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A Hind Let Loose by Alexander Shields

Althusius in the place above quoted


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Where was there ever such

an arbitrary and absolute power arrogated by any mortal, as hath been claimed by our rulers these years past? especially by the present usurper, who, in this liberty of conscience now granted to Scotland, assumes to himself an absolute power, which all are to obey without reserve, which carries the subjects slavery many stages beyond whatever the grand Signior did attempt. 7. For by a tyrant strangers are employed to oppress the subjects: 'they place the establishment of their authority in the people's weakness, and think that a kingdom is not a procuration concredited to them by God, but rather a prey fallen into their hands; such are not joined to us by any civil bond, or any bond of humanity, but should be accounted the most capital enemies of God, and of all men.' King James, as above says, he is a tyrant that imposes unlawful taxes, raises forces, makes war upon his subjects, to pillage, plunder, waste, and spoil his kingdoms. Althusius as above, makes a tyrant, who by immoderate exactions, and the like, exhausts the subjects, and cites scripture, Jer. xxii. 13, 14. Ezek. xxxiv. 1. Kings xii. 19. Psal. xiv. 4.' It is a famous saying of Bracton, he is no longer king, than while he rules well, but a tyrant whensoever he oppresseth the people that are trusted to his care and government. And Cicero says, he loseth all legal power in and over an army or empire, who by that government and army does obstruct the welfare of that republic. What oppressions and exactions by armed force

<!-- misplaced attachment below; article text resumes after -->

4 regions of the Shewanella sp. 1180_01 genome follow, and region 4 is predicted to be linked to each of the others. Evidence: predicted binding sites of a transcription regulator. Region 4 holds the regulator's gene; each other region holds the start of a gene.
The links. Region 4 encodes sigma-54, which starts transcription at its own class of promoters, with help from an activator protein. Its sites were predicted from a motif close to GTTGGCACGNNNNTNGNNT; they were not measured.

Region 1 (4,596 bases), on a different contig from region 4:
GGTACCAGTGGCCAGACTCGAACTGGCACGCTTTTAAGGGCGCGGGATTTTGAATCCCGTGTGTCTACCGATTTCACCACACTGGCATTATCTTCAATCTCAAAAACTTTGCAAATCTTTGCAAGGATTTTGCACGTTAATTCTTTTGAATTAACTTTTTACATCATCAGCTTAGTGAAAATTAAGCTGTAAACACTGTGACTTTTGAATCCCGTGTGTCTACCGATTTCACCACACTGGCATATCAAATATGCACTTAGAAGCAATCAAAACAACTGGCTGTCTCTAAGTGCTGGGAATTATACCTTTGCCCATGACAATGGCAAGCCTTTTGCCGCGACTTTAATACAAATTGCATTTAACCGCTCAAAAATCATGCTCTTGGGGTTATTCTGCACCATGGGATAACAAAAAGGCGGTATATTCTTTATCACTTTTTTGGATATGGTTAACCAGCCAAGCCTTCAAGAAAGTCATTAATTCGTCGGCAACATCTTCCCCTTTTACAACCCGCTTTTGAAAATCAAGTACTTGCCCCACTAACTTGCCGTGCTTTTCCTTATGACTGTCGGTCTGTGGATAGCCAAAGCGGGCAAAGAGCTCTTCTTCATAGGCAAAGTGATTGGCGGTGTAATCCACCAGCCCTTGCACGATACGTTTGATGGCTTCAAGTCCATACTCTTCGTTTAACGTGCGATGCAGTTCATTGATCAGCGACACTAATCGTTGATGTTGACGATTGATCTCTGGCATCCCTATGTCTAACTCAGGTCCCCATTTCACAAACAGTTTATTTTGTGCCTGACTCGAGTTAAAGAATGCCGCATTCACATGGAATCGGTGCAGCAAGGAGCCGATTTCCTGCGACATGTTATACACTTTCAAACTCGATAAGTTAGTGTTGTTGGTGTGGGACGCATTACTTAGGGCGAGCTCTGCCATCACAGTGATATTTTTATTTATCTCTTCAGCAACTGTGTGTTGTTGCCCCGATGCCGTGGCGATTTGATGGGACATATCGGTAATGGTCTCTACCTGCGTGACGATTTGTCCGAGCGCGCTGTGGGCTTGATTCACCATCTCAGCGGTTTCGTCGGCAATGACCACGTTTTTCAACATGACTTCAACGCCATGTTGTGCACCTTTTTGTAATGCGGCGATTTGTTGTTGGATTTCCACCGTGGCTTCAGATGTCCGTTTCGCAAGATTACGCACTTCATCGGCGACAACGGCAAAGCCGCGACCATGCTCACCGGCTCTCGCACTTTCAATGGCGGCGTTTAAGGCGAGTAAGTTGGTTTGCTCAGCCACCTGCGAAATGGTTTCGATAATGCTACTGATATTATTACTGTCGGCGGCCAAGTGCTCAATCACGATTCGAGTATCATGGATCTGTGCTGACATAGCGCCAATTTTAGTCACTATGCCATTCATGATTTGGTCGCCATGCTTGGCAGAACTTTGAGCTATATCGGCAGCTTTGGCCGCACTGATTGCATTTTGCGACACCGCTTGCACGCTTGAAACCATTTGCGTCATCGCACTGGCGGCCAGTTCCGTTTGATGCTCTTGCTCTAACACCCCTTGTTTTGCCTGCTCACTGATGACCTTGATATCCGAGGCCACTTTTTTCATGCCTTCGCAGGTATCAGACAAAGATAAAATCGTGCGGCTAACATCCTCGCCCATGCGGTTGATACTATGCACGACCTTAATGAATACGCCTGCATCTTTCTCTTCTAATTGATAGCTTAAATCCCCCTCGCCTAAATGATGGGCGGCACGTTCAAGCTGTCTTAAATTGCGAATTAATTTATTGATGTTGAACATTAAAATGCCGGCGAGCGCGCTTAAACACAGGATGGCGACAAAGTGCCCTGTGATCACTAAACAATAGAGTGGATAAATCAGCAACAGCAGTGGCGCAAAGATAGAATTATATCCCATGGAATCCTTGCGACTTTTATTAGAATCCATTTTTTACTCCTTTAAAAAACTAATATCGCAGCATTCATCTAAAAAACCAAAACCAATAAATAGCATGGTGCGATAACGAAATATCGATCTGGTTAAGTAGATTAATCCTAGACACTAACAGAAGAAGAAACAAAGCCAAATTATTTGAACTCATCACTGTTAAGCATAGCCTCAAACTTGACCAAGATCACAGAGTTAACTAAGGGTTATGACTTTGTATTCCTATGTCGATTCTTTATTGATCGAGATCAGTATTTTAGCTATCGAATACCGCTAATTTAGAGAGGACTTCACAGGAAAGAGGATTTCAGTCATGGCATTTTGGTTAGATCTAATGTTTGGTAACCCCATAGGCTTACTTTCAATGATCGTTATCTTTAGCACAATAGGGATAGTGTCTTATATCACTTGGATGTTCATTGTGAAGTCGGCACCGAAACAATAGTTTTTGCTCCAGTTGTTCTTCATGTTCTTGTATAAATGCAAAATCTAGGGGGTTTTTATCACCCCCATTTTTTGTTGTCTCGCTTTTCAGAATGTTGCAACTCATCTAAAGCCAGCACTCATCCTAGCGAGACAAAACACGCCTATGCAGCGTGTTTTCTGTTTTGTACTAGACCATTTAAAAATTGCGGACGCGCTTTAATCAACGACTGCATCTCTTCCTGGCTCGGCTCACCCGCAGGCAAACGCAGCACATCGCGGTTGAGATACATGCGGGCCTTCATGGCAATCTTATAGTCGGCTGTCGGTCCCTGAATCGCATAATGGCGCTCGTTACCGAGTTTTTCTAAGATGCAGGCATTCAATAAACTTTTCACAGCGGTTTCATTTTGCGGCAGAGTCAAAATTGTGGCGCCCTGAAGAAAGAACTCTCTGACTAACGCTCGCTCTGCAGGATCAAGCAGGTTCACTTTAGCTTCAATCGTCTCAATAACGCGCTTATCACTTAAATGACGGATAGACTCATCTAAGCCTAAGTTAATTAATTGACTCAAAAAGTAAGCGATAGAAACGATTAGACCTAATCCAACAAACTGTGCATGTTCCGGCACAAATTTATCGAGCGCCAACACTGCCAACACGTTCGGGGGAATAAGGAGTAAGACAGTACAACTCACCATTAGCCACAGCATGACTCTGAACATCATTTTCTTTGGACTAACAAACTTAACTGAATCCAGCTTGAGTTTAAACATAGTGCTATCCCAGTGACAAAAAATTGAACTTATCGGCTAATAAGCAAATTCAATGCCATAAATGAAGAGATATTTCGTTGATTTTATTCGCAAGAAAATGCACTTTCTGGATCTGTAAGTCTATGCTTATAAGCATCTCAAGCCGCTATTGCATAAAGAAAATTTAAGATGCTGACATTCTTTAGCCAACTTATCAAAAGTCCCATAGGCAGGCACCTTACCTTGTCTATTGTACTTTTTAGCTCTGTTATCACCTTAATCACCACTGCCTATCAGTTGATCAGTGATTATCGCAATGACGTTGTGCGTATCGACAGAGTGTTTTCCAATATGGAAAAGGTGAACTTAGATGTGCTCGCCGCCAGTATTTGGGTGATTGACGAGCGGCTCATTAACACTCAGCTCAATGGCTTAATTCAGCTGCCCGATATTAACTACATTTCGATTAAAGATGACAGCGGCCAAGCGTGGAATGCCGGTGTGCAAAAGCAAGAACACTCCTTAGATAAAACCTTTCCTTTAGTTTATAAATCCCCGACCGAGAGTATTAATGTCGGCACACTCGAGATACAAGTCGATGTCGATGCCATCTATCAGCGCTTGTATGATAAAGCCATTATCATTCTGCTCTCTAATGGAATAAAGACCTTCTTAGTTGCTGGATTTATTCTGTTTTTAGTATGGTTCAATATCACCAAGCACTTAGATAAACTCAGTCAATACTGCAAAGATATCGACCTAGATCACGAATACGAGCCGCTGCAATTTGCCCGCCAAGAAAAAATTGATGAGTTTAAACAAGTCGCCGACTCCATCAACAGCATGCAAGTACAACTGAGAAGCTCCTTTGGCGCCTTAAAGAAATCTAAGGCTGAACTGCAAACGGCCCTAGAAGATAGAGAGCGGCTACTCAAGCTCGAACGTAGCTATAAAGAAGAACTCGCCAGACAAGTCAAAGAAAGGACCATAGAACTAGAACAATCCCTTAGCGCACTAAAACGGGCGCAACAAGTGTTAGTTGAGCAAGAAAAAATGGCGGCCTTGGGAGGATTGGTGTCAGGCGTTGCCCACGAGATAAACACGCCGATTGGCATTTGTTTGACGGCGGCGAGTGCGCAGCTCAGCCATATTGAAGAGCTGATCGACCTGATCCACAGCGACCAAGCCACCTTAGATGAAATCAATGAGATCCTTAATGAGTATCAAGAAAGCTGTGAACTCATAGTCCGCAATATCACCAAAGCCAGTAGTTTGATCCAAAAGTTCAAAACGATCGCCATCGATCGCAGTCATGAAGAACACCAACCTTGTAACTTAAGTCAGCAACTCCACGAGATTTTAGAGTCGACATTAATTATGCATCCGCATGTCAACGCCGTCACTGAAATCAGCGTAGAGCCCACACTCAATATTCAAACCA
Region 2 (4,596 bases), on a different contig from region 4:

our nation hath been wasted with, in part is discovered above. 8. Althusius in the place above quoted, makes this another mark, 'When he keepeth not his faith and promise, but despiseth his very oath made unto the people.' What shall we say of him then, who not only brake, but burnt, and made it criminal to assert the obligation of the most solemnly transacted covenant with God and with the people, that ever was entered into, who yet upon these terms of keeping that covenant only was admitted to the government? And what shall we say of his brother succeeding, who disdains all bonds, whose professed principle is, as a papist, to keep no faith to heretics? 9. In the same place he makes this one character: 'A tyrant is he, who takes away from one or more members of the commonwealth the free exercise of the orthodox religion.' And the grave author of the impartial enquiry into the administration of affairs in England, doth assert, p. 3. 4. 'Whensoever a prince becomes depraved to that degree of wickedness, as to apply and employ his power and interest, to debauch and withdraw his subjects from their fealty and obedience to God, or sets himself to extirpate that religion which the Lord hath revealed and appointed to be the rule of our living, and the means of our happiness, he doth by that very deed depose himself; and instead of being owned any longer for a king, ought to be treated as a rebel and traitor against the supreme and universal sovereign.' This is the perfect portracture of our princes; the former of which declared an open war against religion, and all that professed it: and the latter did begin to prosecute it with the same cruelty of persecution, and yet continues without relenting


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